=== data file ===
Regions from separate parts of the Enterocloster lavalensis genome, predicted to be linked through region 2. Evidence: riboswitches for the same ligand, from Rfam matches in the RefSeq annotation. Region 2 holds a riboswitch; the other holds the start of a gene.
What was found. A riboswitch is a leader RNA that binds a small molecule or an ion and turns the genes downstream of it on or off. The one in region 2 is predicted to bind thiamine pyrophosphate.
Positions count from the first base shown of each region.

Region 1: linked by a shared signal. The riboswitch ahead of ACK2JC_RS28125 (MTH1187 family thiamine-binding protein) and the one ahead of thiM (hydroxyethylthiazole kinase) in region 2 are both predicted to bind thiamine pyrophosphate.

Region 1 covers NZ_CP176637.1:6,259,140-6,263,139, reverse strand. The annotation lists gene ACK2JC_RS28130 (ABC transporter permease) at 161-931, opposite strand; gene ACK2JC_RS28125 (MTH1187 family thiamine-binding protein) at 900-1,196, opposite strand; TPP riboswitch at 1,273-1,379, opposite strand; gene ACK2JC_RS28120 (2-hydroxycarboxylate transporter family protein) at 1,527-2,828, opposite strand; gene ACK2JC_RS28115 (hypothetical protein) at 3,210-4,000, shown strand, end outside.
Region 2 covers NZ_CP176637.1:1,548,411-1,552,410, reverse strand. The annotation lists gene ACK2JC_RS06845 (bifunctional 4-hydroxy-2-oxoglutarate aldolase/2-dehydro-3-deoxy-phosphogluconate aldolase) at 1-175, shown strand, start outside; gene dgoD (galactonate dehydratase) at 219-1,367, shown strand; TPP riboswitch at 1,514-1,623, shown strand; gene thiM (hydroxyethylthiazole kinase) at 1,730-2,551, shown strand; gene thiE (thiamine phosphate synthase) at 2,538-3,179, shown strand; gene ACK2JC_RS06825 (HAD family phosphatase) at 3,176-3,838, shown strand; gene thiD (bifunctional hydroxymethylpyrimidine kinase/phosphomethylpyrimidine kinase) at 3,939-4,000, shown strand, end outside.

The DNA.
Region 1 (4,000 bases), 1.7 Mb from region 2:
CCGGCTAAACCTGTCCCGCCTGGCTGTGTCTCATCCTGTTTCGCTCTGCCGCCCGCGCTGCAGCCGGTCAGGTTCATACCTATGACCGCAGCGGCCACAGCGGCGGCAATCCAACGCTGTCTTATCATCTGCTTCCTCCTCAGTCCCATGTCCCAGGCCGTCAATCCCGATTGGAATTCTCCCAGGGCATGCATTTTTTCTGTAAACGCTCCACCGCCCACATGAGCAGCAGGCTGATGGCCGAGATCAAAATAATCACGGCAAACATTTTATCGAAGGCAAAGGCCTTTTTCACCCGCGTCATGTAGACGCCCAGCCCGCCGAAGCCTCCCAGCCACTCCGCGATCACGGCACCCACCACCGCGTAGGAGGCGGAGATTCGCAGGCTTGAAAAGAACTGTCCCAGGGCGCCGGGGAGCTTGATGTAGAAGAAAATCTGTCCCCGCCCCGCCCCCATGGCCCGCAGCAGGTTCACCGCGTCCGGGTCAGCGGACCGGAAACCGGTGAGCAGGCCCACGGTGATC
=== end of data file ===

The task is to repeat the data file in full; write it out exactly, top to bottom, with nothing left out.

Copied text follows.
Regions from separate parts of the Enterocloster lavalensis genome, predicted to be linked through region 2. Evidence: riboswitches for the same ligand, from Rfam matches in the RefSeq annotation. Region 2 holds a riboswitch; the other holds the start of a gene.
What was found. A riboswitch is a leader RNA that binds a small molecule or an ion and turns the genes downstream of it on or off. The one in region 2 is predicted to bind thiamine pyrophosphate.
Positions count from the first base shown of each region.

Region 1: linked by a shared signal. The riboswitch ahead of ACK2JC_RS28125 (MTH1187 family thiamine-binding protein) and the one ahead of thiM (hydroxyethylthiazole kinase) in region 2 are both predicted to bind thiamine pyrophosphate.

Region 1 covers NZ_CP176637.1:6,259,140-6,263,139, reverse strand. The annotation lists gene ACK2JC_RS28130 (ABC transporter permease) at 161-931, opposite strand; gene ACK2JC_RS28125 (MTH1187 family thiamine-binding protein) at 900-1,196, opposite strand; TPP riboswitch at 1,273-1,379, opposite strand; gene ACK2JC_RS28120 (2-hydroxycarboxylate transporter family protein) at 1,527-2,828, opposite strand; gene ACK2JC_RS28115 (hypothetical protein) at 3,210-4,000, shown strand, end outside.
Region 2 covers NZ_CP176637.1:1,548,411-1,552,410, reverse strand. The annotation lists gene ACK2JC_RS06845 (bifunctional 4-hydroxy-2-oxoglutarate aldolase/2-dehydro-3-deoxy-phosphogluconate aldolase) at 1-175, shown strand, start outside; gene dgoD (galactonate dehydratase) at 219-1,367, shown strand; TPP riboswitch at 1,514-1,623, shown strand; gene thiM (hydroxyethylthiazole kinase) at 1,730-2,551, shown strand; gene thiE (thiamine phosphate synthase) at 2,538-3,179, shown strand; gene ACK2JC_RS06825 (HAD family phosphatase) at 3,176-3,838, shown strand; gene thiD (bifunctional hydroxymethylpyrimidine kinase/phosphomethylpyrimidine kinase) at 3,939-4,000, shown strand, end outside.

The DNA.
Region 1 (4,000 bases), 1.7 Mb from region 2:
CCGGCTAAACCTGTCCCGCCTGGCTGTGTCTCATCCTGTTTCGCTCTGCCGCCCGCGCTGCAGCCGGTCAGGTTCATACCTATGACCGCAGCGGCCACAGCGGCGGCAATCCAACGCTGTCTTATCATCTGCTTCCTCCTCAGTCCCATGTCCCAGGCCGTCAATCCCGATTGGAATTCTCCCAGGGCATGCATTTTTTCTGTAAACGCTCCACCGCCCACATGAGCAGCAGGCTGATGGCCGAGATCAAAATAATCACGGCAAACATTTTATCGAAGGCAAAGGCCTTTTTCACCCGCGTCATGTAGACGCCCAGCCCGCCGAAGCCTCCCAGCCACTCCGCGATCACGGCACCCACCACCGCGTAGGAGGCGGAGATTCGCAGGCTTGAAAAGAACTGTCCCAGGGCGCCGGGGAGCTTGATGTAGAAGAAAATCTGTCCCCGCCCCGCCCCCATGGCCCGCAGCAGGTTCACCGCGTCCGGGTCAGCGGACCGGAAACCGGTGAGCAGGCCCACGGTGATC